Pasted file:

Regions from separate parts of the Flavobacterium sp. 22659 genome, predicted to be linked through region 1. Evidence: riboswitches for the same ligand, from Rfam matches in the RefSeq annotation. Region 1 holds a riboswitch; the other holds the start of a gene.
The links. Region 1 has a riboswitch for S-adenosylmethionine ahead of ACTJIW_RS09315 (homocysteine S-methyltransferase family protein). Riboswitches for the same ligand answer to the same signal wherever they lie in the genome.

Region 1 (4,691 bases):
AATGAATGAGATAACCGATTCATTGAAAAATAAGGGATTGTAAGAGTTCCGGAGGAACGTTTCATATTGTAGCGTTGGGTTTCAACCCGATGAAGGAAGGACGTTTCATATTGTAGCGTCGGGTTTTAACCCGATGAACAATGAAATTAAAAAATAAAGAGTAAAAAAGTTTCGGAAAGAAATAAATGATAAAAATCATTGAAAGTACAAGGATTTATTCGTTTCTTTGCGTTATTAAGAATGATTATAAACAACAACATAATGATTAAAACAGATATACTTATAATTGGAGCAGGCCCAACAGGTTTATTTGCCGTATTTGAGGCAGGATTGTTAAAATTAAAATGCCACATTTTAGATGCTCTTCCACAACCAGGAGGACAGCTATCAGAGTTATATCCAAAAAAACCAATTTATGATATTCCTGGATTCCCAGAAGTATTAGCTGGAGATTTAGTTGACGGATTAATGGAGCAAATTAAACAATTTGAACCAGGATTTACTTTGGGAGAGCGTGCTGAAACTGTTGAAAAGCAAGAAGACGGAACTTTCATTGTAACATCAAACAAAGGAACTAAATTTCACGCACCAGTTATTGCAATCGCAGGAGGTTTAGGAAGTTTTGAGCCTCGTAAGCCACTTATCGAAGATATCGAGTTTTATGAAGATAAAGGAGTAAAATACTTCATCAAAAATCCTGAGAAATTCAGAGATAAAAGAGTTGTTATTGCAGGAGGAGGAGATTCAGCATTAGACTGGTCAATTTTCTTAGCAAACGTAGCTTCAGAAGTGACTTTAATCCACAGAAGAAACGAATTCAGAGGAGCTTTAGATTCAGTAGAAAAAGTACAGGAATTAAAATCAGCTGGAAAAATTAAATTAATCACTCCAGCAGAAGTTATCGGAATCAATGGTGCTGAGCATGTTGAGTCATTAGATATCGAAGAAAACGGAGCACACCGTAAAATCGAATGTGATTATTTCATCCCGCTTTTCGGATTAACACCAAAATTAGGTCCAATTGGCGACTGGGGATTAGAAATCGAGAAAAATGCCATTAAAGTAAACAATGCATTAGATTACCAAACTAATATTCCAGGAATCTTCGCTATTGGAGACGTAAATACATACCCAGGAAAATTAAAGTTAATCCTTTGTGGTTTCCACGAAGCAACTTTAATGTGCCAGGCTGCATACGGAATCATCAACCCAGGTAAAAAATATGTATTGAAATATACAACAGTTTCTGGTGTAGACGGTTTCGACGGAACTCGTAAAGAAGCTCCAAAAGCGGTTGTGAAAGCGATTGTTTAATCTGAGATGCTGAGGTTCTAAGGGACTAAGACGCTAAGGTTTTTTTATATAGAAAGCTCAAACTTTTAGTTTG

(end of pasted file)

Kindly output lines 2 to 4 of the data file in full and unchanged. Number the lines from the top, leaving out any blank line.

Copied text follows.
The links. Region 1 has a riboswitch for S-adenosylmethionine ahead of ACTJIW_RS09315 (homocysteine S-methyltransferase family protein). Riboswitches for the same ligand answer to the same signal wherever they lie in the genome.

Region 1 (4,691 bases):
AATGAATGAGATAACCGATTCATTGAAAAATAAGGGATTGTAAGAGTTCCGGAGGAACGTTTCATATTGTAGCGTTGGGTTTCAACCCGATGAAGGAAGGACGTTTCATATTGTAGCGTCGGGTTTTAACCCGATGAACAATGAAATTAAAAAATAAAGAGTAAAAAAGTTTCGGAAAGAAATAAATGATAAAAATCATTGAAAGTACAAGGATTTATTCGTTTCTTTGCGTTATTAAGAATGATTATAAACAACAACATAATGATTAAAACAGATATACTTATAATTGGAGCAGGCCCAACAGGTTTATTTGCCGTATTTGAGGCAGGATTGTTAAAATTAAAATGCCACATTTTAGATGCTCTTCCACAACCAGGAGGACAGCTATCAGAGTTATATCCAAAAAAACCAATTTATGATATTCCTGGATTCCCAGAAGTATTAGCTGGAGATTTAGTTGACGGATTAATGGAGCAAATTAAACAATTTGAACCAGGATTTACTTTGGGAGAGCGTGCTGAAACTGTTGAAAAGCAAGAAGACGGAACTTTCATTGTAACATCAAACAAAGGAACTAAATTTCACGCACCAGTTATTGCAATCGCAGGAGGTTTAGGAAGTTTTGAGCCTCGTAAGCCACTTATCGAAGATATCGAGTTTTATGAAGATAAAGGAGTAAAATACTTCATCAAAAATCCTGAGAAATTCAGAGATAAAAGAGTTGTTATTGCAGGAGGAGGAGATTCAGCATTAGACTGGTCAATTTTCTTAGCAAACGTAGCTTCAGAAGTGACTTTAATCCACAGAAGAAACGAATTCAGAGGAGCTTTAGATTCAGTAGAAAAAGTACAGGAATTAAAATCAGCTGGAAAAATTAAATTAATCACTCCAGCAGAAGTTATCGGAATCAATGGTGCTGAGCATGTTGAGTCATTAGATATCGAAGAAAACGGAGCACACCGTAAAATCGAATGTGATTATTTCATCCCGCTTTTCGGATTAACACCAAAATTAGGTCCAATTGGCGACTGGGGATTAGAAATCGAGAAAAATGCCATTAAAGTAAACAATGCATTAGATTACCAAACTAATATTCCAGGAATCTTCGCTATTGGAGACGTAAATACATACCCAGGAAAATTAAAGTTAATCCTTTGTGGTTTCCACGAAGCAACTTTAATGTGCCAGGCTGCATACGGAATCATCAACCCAGGTAAAAAATATGTATTGAAATATACAACAGTTTCTGGTGTAGACGGTTTCGACGGAACTCGTAAAGAAGCTCCAAAAGCGGTTGTGAAAGCGATTGTTTAATCTGAGATGCTGAGGTTCTAAGGGACTAAGACGCTAAGGTTTTTTTATATAGAAAGCTCAAACTTTTAGTTTG